SCARSDALE, N.Y. The Village of Scarsdale and the Scarsdale Union Free School District shuddered at the June passage of New York State's 2 percent tax levy cap . The measure, designed to reign in what many state residents see as runaway property taxes, is largely perceived as an imperfect law by Westchester County, village and school officials in that it in most cases it does not allow for state-mandated expenses and union contracts negotiated prior to the bill's passage.
The Scarsdale Board of Trustees and the Board of Education have been vocal about their concerns about what the cap could do to Scarsdale's quality of life. Village Manager Alfred Gatta has warned of service cutbacks and layoffs if the village complies with the cap, and Schools Superintendent Michael McGill said that coming in at 2 percent could mean teacher and support staff layoffs as well as academic and extra-curricular program cuts.
The cap is subject to an override, though. The village trustees, by 60 percent majority, can choose to pass a budget that exceeds the cap. But for the schools, it is the voters who may be asked to make that decision. The village and the school district plan to begin budget workshops after Jan. 1. The workshops will be open to the public.
Here is how The Daily Scarsdale reported on the cap's passage:
A tax cap designed to limit increases to property taxes throughout the state was signed into law early Saturday morning.
"New York State taxes are 78 percent higher than any other state said Assembly member Sandra Galef (D District 90) "We had to do something."
The first part of the legislation places a two percent cap on the amount of money a school district can raise property taxes but with some exceptions.
Galef said that the cap will not include pension payments districts are required to make for teachers. The cap will also not include costs for any capital projects, or existing debts.
Earlier in the week, Eastchester Schools Superintendent Dr. Marilyn Terranova said that the cap without some relief in state mandates would have had a very negative impact on a schools ability to operate.
There are only limited areas in school budgets where unmandated items can be cutsuch as class size, school programs, non-teaching staff and the budget to care for the buildings and grounds. The Eastchester School District eliminated five jobs at the Board of Education meeting last week, including that of a 23 year veteran, a mechanic/plumber whose position was abolished.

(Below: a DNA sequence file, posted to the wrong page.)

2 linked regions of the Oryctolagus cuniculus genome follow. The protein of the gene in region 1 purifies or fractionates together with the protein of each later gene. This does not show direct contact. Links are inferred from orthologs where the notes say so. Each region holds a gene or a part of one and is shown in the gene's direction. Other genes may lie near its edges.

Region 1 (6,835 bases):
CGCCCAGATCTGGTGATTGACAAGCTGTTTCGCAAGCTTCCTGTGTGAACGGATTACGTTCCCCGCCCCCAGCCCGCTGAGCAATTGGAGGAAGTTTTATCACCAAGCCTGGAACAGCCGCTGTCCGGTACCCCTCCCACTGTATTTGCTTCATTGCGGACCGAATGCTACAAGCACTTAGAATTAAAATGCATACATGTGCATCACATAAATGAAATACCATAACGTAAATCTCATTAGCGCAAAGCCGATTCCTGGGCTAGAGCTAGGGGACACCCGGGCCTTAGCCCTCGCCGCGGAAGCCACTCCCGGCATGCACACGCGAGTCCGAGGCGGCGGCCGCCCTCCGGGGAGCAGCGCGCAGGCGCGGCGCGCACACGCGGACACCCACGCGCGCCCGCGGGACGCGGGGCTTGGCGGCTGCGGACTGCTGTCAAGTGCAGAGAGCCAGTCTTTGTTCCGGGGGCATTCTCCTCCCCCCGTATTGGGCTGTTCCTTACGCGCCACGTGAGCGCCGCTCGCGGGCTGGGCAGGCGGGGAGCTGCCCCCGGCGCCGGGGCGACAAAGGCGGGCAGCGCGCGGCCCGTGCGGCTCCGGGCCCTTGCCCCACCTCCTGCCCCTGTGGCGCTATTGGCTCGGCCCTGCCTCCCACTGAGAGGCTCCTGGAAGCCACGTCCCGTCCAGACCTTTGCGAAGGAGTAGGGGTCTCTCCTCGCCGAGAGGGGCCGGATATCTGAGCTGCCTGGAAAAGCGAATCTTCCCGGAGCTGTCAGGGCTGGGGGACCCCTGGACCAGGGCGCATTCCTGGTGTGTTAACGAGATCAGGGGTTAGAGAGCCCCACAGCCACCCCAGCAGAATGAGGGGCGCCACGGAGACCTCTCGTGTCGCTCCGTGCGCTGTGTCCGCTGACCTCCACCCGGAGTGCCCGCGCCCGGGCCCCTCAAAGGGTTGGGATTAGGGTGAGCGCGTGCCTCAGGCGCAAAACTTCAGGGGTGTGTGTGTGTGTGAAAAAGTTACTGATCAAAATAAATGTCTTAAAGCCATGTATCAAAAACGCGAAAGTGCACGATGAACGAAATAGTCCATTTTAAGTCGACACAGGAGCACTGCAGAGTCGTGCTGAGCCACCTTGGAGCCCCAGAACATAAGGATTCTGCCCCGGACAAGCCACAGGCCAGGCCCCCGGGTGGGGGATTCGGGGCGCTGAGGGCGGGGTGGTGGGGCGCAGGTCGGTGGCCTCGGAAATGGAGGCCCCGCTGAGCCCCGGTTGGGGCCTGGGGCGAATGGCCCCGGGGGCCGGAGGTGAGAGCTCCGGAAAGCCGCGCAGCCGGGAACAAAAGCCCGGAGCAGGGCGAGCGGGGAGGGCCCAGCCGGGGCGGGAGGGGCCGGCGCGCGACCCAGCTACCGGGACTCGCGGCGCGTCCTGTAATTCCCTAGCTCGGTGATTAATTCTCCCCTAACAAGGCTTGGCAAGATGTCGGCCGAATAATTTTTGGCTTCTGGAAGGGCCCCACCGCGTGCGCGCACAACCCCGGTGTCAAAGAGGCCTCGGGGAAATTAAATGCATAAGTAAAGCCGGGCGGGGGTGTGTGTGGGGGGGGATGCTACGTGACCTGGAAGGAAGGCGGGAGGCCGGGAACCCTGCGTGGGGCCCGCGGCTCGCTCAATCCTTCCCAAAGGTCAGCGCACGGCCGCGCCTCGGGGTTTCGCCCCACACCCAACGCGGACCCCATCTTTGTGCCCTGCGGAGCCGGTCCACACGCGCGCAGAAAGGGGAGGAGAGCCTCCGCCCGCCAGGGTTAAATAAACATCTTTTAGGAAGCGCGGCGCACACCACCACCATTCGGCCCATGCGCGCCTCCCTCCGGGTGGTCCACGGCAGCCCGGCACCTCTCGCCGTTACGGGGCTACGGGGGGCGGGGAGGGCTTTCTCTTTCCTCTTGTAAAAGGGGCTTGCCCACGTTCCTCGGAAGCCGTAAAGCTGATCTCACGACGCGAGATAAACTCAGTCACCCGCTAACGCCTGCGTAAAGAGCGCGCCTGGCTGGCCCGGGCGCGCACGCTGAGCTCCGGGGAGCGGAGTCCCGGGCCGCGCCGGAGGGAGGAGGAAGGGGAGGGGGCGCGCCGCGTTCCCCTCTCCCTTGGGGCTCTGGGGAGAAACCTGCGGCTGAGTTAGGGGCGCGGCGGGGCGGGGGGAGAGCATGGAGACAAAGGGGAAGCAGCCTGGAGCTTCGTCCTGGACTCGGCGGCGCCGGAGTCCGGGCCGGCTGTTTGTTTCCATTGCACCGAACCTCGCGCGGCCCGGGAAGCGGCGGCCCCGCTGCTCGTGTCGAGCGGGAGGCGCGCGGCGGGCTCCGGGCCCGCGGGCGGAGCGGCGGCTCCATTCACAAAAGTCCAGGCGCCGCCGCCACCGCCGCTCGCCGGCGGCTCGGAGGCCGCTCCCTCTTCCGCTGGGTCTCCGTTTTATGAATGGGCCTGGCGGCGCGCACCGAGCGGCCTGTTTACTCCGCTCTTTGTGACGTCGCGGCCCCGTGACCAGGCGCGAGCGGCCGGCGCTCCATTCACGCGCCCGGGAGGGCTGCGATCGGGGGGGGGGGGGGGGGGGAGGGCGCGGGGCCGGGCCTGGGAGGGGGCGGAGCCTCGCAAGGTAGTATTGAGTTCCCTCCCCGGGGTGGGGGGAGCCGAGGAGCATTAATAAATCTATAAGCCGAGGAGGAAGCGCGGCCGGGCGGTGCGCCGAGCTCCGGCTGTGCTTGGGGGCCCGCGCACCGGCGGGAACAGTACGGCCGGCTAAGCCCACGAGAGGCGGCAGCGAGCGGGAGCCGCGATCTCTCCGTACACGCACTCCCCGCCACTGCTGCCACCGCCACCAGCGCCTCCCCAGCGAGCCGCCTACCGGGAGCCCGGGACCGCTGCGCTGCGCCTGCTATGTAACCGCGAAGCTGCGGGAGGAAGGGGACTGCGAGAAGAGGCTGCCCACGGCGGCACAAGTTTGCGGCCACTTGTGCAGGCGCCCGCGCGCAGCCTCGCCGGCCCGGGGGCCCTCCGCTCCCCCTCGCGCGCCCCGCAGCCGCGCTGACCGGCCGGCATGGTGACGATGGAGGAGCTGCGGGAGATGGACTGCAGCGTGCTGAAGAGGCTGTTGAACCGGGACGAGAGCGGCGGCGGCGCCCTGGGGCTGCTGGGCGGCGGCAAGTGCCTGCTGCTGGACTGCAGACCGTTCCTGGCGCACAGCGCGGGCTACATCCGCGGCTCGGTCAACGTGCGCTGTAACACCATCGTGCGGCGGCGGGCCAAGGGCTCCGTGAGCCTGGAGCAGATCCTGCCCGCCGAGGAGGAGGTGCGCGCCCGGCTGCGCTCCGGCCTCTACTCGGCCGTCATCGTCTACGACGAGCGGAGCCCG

Galef explains that 60 percent of voters must support a higher tax levy in order for it to be allowed under the new law.
Property taxes provide the funds to pay for almost the entire budget for school district. Westchester County residents pay the highest property taxes in the nation, Galef said.Districts will not have to deal with the ramifications until the 2012/2013 budget season.Galef said the law has a second segment that places a two percent cap on how much any municipality can raise taxes,unless a 60 percent majority of the governing board votes in favor of the raise.
For example, In Westchester County where there are 17 county board members, 11 would have to be in favor of a tax hike of more than two percent in order for the raise to pass muster.
Galef said she supported the new laws which are set to expire in five years. "What we have been doing is not working, we had to address that," she said
In the interim, she said lawmakers plan to take a hard look at state mandates placed on school districts.
"In our next session we will start looking at mandate reform, something that has not been done before," she said.
State lawmakers stayed in Albany nearly a week longer then their scheduled departure. They are on vacation until September.
Tomorrow The Daily Scarsdale takes a look back at the school district's decision to explore starting an education foundation and the policy and fire departments' move back to the renovated and expanded public safety building.
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